A Republican-dominated House subcommittee on Monday swiftly shot down a bipartisan proposal to study whether Virginia metal mining regulations are sufficient to protect state air and water quality.
The bipartisan House Bill 250, from Del. Shelly Simonds, D-Newport News, and Del. James Edmunds, R-Halifax, would have established a state work group to study the impacts of copper, zinc and lead mining and processing.
The group would also have been charged with examining whether current air and water quality regulations and bonding, reclamation and closure requirements are sufficient.
Mining of the three metals and gold in any area larger than 10 acres would have been prohibited until July 1, 2024, seven months after the group sent a report on its findings to the General Assembly.
Simonds described the measure to the House Studies Subcommittee as a “good governance bill” that would ensure the state did its “due diligence” to protect air and water quality.
Dan Holmes of the Piedmont Environmental Council argued that “it is in our best interest to understand modern techniques for mining and protective measures available in order to ensure our regulations are up to the challenge of protecting public and environmental health for all our communities.”
“With increased demand and rising prices for these metals, it is likely a question of when, not if, we see these mining interests come to Virginia,” he said.
Canadian company Aston Bay Holdings is conducting exploratory drilling for zinc and copper in Pittsylvania County, as well as gold exploration in Buckingham County.
The company’s exploratory drilling for gold in Buckingham prompted the General Assembly to pass a law in 2021 requiring a nearly identical study of the impacts of gold mining. The legislature stripped out a provision that would have banned the activity until the conclusion of the study.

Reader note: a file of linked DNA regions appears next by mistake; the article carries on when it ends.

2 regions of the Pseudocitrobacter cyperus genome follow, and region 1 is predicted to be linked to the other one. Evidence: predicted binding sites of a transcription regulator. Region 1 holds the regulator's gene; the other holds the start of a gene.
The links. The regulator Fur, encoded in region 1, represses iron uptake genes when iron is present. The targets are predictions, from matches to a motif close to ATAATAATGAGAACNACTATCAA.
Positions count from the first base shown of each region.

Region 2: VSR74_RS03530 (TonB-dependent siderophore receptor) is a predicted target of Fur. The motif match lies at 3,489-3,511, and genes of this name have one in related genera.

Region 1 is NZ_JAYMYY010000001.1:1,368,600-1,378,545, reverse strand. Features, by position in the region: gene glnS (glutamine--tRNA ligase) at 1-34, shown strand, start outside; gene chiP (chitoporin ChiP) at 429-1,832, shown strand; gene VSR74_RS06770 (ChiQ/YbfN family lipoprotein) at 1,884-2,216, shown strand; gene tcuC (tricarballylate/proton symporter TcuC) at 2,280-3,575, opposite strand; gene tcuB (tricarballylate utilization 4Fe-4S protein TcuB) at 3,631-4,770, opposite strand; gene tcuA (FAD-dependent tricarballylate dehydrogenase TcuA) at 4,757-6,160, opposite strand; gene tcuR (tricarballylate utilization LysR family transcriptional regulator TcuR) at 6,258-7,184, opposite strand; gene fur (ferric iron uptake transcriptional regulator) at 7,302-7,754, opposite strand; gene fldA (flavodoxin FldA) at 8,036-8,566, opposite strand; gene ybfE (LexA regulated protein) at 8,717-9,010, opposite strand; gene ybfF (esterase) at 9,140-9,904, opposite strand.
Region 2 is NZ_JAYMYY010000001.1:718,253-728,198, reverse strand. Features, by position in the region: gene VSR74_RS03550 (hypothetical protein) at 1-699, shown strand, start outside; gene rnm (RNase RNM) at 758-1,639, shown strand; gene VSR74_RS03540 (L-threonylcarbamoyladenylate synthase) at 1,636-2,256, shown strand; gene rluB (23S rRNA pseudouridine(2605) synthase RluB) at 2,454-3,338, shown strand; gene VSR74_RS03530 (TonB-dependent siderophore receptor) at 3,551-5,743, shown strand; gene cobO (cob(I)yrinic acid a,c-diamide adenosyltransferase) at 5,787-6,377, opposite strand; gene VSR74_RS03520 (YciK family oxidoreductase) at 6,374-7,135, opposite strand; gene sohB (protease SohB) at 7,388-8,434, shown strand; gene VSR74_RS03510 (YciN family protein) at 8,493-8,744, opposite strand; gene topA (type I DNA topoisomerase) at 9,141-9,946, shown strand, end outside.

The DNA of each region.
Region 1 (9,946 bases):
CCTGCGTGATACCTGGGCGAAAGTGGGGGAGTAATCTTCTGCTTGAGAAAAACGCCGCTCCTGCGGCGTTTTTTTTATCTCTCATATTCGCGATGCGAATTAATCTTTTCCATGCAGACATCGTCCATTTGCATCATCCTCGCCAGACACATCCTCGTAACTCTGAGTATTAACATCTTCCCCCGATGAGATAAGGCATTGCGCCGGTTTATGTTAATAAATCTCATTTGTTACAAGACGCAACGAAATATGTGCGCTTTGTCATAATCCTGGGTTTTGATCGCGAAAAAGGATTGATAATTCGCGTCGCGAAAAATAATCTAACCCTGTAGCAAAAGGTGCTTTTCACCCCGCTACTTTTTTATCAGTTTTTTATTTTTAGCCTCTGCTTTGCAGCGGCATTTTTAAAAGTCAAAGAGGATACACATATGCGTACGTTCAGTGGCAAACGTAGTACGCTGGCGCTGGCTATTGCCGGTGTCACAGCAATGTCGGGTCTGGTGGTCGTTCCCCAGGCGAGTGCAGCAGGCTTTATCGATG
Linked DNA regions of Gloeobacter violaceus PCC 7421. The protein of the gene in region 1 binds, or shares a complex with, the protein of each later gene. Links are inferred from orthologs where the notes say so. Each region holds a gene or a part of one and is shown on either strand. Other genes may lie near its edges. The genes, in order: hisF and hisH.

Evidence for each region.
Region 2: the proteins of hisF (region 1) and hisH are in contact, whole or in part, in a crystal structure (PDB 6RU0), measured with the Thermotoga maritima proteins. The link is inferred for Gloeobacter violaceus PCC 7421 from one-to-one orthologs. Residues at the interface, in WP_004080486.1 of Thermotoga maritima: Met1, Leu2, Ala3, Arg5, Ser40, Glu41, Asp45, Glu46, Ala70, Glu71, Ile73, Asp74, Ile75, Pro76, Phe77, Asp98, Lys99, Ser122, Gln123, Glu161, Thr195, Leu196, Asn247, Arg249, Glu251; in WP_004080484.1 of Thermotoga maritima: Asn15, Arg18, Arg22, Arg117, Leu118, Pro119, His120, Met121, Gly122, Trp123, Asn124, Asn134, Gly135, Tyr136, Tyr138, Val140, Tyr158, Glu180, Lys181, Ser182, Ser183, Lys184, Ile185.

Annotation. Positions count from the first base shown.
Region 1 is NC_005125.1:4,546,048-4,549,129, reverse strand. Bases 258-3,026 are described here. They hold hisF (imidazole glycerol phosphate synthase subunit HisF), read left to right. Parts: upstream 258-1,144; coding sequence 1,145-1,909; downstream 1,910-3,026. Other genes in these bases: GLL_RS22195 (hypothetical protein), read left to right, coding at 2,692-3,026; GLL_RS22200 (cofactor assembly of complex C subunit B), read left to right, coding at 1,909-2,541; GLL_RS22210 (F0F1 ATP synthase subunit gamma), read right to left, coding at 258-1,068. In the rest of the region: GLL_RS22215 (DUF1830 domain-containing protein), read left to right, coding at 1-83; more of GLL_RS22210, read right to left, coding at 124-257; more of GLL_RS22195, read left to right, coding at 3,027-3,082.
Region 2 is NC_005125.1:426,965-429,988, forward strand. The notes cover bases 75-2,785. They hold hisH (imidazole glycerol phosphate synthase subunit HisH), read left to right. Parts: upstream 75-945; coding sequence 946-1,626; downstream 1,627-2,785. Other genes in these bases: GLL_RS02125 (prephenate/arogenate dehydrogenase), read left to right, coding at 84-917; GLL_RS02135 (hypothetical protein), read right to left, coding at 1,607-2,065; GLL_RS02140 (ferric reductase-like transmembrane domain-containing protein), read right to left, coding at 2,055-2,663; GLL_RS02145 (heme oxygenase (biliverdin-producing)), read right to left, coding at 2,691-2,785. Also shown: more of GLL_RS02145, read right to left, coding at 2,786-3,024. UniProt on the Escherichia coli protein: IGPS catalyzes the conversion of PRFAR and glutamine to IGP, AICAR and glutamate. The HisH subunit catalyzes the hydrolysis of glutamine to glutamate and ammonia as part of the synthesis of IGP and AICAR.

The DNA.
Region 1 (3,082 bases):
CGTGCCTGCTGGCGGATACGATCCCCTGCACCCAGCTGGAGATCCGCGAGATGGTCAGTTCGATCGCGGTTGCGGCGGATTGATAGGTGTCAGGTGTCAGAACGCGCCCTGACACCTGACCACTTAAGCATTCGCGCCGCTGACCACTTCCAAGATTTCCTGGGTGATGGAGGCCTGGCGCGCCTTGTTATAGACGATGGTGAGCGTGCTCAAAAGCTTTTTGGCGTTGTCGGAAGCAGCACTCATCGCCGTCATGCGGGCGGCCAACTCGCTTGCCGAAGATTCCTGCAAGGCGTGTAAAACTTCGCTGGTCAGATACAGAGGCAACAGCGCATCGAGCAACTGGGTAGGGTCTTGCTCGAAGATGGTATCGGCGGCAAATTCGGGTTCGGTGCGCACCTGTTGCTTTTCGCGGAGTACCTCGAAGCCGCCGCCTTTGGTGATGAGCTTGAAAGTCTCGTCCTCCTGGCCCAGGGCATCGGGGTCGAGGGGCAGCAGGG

A parallel study of gold mining’s potential impacts on Virginia is being conducted by the National Academies of Sciences, Engineering and Medicine.
Gold hasn’t been mined on an industrial scale in Virginia since the 1940s. Michael Skiffington, director of policy and planning for the Virginia Department of Energy, said that lead and zinc haven’t been mined in Virginia since the late 1970s and early 1980s. According to Virginia Energy, copper was last mined in Virginia in 1947.
Demand for all three has been rising, however, as the U.S. increasingly moves away from fossil fuels and toward renewables that rely on metals for solar panels, wind turbines, batteries and other components.
In response to a question from Del. Chris Head, R-Roanoke, about existing rules governing mining, Skiffington said that “we do have regulations in place in our mineral mining program, but some of them with respect to the gold issue that we are currently studying do not speak to the disposing of tailings and that sort of thing.”
The House subcommittee voted 4-2 to reject the bill, with Republicans overriding Democrats.
Simonds said she was disappointed at the proposal’s failure because of the potential of metals mining to impact drinking water.
“We don’t necessarily want to stop mining for minerals like zinc, copper and lead but we do need to know the health risks involved. … Before they start digging you want to know what regulations are on the books,” she said.
CORRECTION: This story has been updated to correct the last year copper was mined in Virginia. It was 1947.
Access the article at Virginia Mercury by Sarah Vogelsong, February 7, 2022